Presented on September 19, 2007 in the Barn at Quarry Farm. Since the early days of Twain biography there have been great debates about the nature of Samuel Clemens' final years. Scholars have speculated whether Clemens' last decade was ruled by a growing misanthropy or if he retained his keen sense of humor and social commentary. The era of Mark Twain scholarship began when Clemens' last decade was first examined in depth by Hamlin Hill in his Mark Twain: God's Fool (1973). Hill created a furor in Twain circles with his portrayal of Clemens has a misguided King Lear spewing bitterness and alienating those closest to him with the exception of the few sycophants able to weather his storms. Hill's work was groundbreaking and Twain critics have reacted to it, positively and negatively, ever since. Most recently Karen Lystra has argued in Dangerous Intimacy (2004) that Hill erred in his characterization about the bleakness of Clemens' years and that this "myth" should be put to rest. In Lystra's view, Clemens' optimism and wit remained intact until the end. As interesting as these diametrically opposed and impassioned arguments have been, what has misinformed them is that to date no one has ever determined what actually happened during Clemens' annus horribilis of 1908-1909.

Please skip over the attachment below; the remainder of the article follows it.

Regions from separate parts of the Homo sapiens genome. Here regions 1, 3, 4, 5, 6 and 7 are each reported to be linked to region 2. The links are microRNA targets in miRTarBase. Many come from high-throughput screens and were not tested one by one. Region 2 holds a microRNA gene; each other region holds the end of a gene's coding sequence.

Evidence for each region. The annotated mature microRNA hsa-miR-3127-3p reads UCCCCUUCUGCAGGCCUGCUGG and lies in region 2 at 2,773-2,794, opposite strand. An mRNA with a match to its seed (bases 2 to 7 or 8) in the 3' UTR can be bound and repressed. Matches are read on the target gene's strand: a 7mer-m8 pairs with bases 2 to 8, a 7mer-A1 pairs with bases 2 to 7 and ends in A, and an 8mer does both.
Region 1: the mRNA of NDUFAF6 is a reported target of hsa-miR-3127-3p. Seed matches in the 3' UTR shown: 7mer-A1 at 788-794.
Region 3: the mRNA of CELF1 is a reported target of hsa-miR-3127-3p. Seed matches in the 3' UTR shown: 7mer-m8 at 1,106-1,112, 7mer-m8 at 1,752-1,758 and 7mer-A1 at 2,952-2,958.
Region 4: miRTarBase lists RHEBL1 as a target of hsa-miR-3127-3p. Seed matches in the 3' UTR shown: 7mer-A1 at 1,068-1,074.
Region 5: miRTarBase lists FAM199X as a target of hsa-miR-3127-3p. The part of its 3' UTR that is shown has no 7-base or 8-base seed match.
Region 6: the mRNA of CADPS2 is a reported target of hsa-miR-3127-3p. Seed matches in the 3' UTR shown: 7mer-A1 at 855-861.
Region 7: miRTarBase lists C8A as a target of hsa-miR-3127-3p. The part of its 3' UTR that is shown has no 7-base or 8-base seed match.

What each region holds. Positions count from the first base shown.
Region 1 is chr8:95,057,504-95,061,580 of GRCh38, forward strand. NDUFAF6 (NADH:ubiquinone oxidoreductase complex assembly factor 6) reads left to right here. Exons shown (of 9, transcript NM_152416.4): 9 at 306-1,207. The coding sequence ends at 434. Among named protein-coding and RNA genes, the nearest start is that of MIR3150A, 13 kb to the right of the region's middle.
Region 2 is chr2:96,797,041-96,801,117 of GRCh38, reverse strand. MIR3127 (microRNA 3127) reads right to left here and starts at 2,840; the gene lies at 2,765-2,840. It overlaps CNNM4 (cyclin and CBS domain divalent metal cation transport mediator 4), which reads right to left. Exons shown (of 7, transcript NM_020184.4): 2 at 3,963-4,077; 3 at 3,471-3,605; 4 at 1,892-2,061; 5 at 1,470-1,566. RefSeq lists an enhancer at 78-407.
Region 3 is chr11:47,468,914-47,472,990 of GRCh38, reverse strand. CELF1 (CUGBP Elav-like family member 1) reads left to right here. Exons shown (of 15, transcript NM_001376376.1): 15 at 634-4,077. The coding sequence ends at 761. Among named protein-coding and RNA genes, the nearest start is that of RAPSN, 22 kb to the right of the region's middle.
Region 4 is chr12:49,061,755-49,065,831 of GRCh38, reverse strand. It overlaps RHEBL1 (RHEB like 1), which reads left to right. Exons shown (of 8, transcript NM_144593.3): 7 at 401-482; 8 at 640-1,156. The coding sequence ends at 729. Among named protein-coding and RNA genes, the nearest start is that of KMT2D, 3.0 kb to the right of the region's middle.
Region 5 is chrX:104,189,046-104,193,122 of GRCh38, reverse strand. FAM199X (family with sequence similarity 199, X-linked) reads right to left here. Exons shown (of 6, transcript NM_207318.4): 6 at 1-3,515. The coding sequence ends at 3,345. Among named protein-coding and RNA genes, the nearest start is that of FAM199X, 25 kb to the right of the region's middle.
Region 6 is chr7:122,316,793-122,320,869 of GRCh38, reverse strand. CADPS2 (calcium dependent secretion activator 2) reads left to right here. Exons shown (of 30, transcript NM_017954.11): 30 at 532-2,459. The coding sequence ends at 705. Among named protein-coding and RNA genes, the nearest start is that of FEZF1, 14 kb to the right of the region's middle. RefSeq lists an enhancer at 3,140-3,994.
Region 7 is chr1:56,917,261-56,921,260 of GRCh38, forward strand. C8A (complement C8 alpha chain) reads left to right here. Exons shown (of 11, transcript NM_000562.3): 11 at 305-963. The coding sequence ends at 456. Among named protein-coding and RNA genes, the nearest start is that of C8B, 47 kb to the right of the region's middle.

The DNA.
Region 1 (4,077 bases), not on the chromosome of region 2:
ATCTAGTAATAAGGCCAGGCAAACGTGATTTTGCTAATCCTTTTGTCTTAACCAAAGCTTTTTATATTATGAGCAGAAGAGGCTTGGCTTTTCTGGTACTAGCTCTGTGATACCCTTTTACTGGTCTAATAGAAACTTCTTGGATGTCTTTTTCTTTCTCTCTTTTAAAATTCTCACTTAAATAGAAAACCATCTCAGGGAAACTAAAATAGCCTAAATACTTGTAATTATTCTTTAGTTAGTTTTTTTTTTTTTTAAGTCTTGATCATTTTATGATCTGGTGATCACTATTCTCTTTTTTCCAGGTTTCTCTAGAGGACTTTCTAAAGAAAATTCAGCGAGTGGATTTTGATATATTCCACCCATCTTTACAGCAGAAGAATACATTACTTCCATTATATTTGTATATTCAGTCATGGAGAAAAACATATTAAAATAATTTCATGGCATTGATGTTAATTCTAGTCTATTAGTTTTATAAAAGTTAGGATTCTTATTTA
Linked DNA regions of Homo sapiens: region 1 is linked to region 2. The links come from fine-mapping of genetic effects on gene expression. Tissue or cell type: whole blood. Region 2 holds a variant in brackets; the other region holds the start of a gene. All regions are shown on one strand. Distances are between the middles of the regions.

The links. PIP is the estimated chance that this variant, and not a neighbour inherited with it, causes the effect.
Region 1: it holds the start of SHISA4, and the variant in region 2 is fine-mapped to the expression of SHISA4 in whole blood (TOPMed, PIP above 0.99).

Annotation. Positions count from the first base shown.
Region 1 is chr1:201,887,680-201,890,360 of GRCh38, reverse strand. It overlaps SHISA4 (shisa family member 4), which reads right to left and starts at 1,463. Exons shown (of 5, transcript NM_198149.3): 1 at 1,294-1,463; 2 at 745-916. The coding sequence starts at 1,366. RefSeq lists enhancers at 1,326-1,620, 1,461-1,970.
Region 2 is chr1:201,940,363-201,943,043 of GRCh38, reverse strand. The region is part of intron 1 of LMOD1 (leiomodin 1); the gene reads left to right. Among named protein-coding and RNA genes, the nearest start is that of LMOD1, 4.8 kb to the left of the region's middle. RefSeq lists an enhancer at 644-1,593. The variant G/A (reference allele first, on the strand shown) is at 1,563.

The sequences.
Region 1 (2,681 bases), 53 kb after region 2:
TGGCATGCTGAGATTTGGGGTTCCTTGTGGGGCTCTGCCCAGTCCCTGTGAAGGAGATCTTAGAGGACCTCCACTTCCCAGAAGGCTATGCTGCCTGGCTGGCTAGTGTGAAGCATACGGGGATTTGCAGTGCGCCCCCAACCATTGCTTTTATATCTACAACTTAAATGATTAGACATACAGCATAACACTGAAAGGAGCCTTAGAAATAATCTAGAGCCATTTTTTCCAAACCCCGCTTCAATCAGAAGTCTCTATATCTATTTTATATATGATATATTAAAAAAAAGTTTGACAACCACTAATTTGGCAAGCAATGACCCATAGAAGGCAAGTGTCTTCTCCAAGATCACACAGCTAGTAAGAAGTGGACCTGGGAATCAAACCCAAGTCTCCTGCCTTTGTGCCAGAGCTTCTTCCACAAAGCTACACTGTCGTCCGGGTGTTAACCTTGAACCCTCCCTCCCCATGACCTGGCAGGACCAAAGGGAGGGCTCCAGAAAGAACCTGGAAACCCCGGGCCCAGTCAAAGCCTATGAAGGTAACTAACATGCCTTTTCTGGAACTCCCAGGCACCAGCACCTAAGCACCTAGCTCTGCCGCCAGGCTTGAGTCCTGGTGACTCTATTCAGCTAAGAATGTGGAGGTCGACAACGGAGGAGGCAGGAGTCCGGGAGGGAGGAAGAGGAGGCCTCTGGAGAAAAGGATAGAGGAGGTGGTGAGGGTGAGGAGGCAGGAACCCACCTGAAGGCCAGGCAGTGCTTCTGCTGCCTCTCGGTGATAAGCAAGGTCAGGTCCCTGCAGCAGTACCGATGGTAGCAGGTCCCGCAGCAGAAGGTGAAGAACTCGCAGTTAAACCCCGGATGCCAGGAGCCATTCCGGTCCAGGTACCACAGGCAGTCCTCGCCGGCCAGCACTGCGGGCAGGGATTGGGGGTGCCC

Laura Skandera Trombley is former president of Pitzer College and the Huntington Library. She is the author of Mark Twain in The Company of Women (1994), Mark Twain's Other Woman: The Hidden Story of His Final Years (2010); and the co-editor of Constructing Mark Twain: New Directions in Scholarship (2011).